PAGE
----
The RMS wavefront error for coma at the best focus, in terms of the peak aberration coefficient C is:

ωc = C/720.5          (16)

In terms of the P-V wavefront error it is ωc=2Wc/32, with Wc being, as given above, the coma peak wavefront error (half of the P-V error).

On FIG. 39, the peak error on the top radius (edge point) is positive, being farther to the center of a perfect reference sphere than its perfect reference point, while the peak error on the bottom radius is negative. This is so called "positive" coma, with the top section of the wavefront flattened with respect to the reference sphere, and the bottom portion more curved. Its comatic tail is oriented outward, away from field center. Presence of the pupil angle factor (cosθ) indicates that the aberration is not rotationally symmetrical. The peak aberration coefficient is given by:

C = cαd3           (13)

with c being the coma aberration coefficient (simplified notation for 1w31 from Table 4), α the field angle (in radians) and d the pupil radius.

For general optical surface, coma aberration coefficient is given by:


where I, O are the image and object distance, and n, n' are the refractive index of incidence and refraction or reflection, respectively.

    Coma aberration coefficient c for either refractive or reflective surface, for object at infinity, and aperture stop at the surface is given by:

with f being the focal length, and n and n' being the index of incidence and refraction/reflection, respectively.

For a single thin lens with the stop at the surface, coma coefficient is:

with p, q and f being the lens position factor, shape factor and focal length, respectively. Thin lens is coma-free if its shape factor q and position factor p relate as q=-(2n+1)(n-1)p/(n+1). Lens doublet can have both, coma and spherical aberration cancelled. For given shape p and q, the sign of coma is not affected by lens power, i.e. it is the same for positive and negative lens. However, if placed one after another, their respective p values - and possibly sign as well - will be different, and so will the coma induced by each element.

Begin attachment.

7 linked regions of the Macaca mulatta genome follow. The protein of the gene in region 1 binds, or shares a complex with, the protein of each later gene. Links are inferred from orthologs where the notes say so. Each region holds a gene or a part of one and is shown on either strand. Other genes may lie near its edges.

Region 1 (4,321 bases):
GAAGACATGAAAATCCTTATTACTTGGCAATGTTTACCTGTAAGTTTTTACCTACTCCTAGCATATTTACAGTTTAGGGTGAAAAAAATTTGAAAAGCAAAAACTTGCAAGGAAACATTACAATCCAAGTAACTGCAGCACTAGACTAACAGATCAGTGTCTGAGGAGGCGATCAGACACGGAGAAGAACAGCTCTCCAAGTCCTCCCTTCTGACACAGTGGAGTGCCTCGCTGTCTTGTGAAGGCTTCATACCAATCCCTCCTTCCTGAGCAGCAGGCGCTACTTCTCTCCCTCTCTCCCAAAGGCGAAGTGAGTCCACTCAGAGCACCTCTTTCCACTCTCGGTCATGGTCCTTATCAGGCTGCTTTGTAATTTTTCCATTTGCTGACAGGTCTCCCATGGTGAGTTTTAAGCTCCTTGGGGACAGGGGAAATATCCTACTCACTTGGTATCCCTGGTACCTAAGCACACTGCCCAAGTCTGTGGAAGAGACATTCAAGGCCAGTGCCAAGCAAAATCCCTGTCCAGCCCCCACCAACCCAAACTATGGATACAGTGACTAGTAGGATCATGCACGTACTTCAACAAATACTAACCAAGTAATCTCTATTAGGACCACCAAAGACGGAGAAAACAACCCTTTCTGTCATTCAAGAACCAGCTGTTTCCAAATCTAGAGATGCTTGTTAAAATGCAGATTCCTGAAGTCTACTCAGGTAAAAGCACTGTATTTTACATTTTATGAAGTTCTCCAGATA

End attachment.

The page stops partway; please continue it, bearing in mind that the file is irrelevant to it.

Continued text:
With regard to the aperture stop position, it does affect coma only with objectives not corrected for spherical aberration. With an aplanatic (corrected for spherical aberration and coma for infinity) lens system, stop position doesn't affect neither coma, nor astigmatism and field curvature. 

    For mirror surface, the coma coefficient for any object distance is given by:


with m being the transverse image magnification (defined following Eq. 9.). For distant objects m=0, n=1 for mirror in air oriented to the left, and the coefficient reduces to:

As the aberration function shows, deviation from the perfect reference wavefront is largest for ρ=1 and either cosθ = 1 or cosθ = -1 (i.e. θ=0 or θ=π radians, respectively). With θ being the position angle in the pupil, measured to the plane of the axis of aberration, the maximum deviation occurs at the marginal points of the wavefront in the plane of aberration (FIG. 25, left). The deviation is zero for cosθ=0 (i.e. θ=π/2 or θ=3π/2), which is the wavefront diameter orthogonal to the plane of aberration. For ρ smaller than |~0.8|, the deviation changes the sign, as a result of the two lobe-like deformations, illustrated on FIG. 39, left.

As mentioned, the above relations for coma aberration are for a mirror with the aperture stop at the surface. For displaced stop, the coma aberration coefficient c changes with a factor Δ[ c'=1-(1+K)σ]/σR;, with Δ being the chief ray height on the mirror (given by a product of the mirror-to-stop separation and incident angle), K being the mirror conic and σ the mirror-to-stop separation in units of the mirror radius of curvature, numerically positive. Thus, for displaced stop, the aberration coefficient for object at infinity is:

Since Δ and σ change in proportion to the stop separation, stop position doesn't influence coma of a paraboloid (K=-1), while cancels coma of any conic K>-1 for the stop separation σ=1/(1+K). On the other hand, displaced stop increases coma for K<-1 (hyperboloid).

This applies for objects at infinity; for close objects for which the mirror object-image magnification m significantly differs from zero, the change factor in the coma coefficient caused by the aperture stop displacement is obtained by replacing both unit figures in the "infinity" object distance factor c' with (m+1)/(m-1), or (1-Ω), Ω being the reciprocal of the object distance in units of the radius of curvature, numerically positive. It gives the coefficient as:

Note that (1-Ω) is just a different form of (1-2ψ) parameter, used in Eq. 9.1, ψ being the reciprocal of the object distance O in units of the focal length, ψ=f/O.

The wavefront error changes with the coefficient. Considering that the magnification m is negative, coma diminishes with object distance, dropping to zero for m=-1 (for object at the mirror center of curvature) and stop at the surface (σ=0), regardless of the conic.

Due to the peak wavefront deviations with coma affecting relatively small area, the error averaged over the entire wavefront is smaller for coma than for spherical aberration for any given P-V wavefront error (FIG. 41).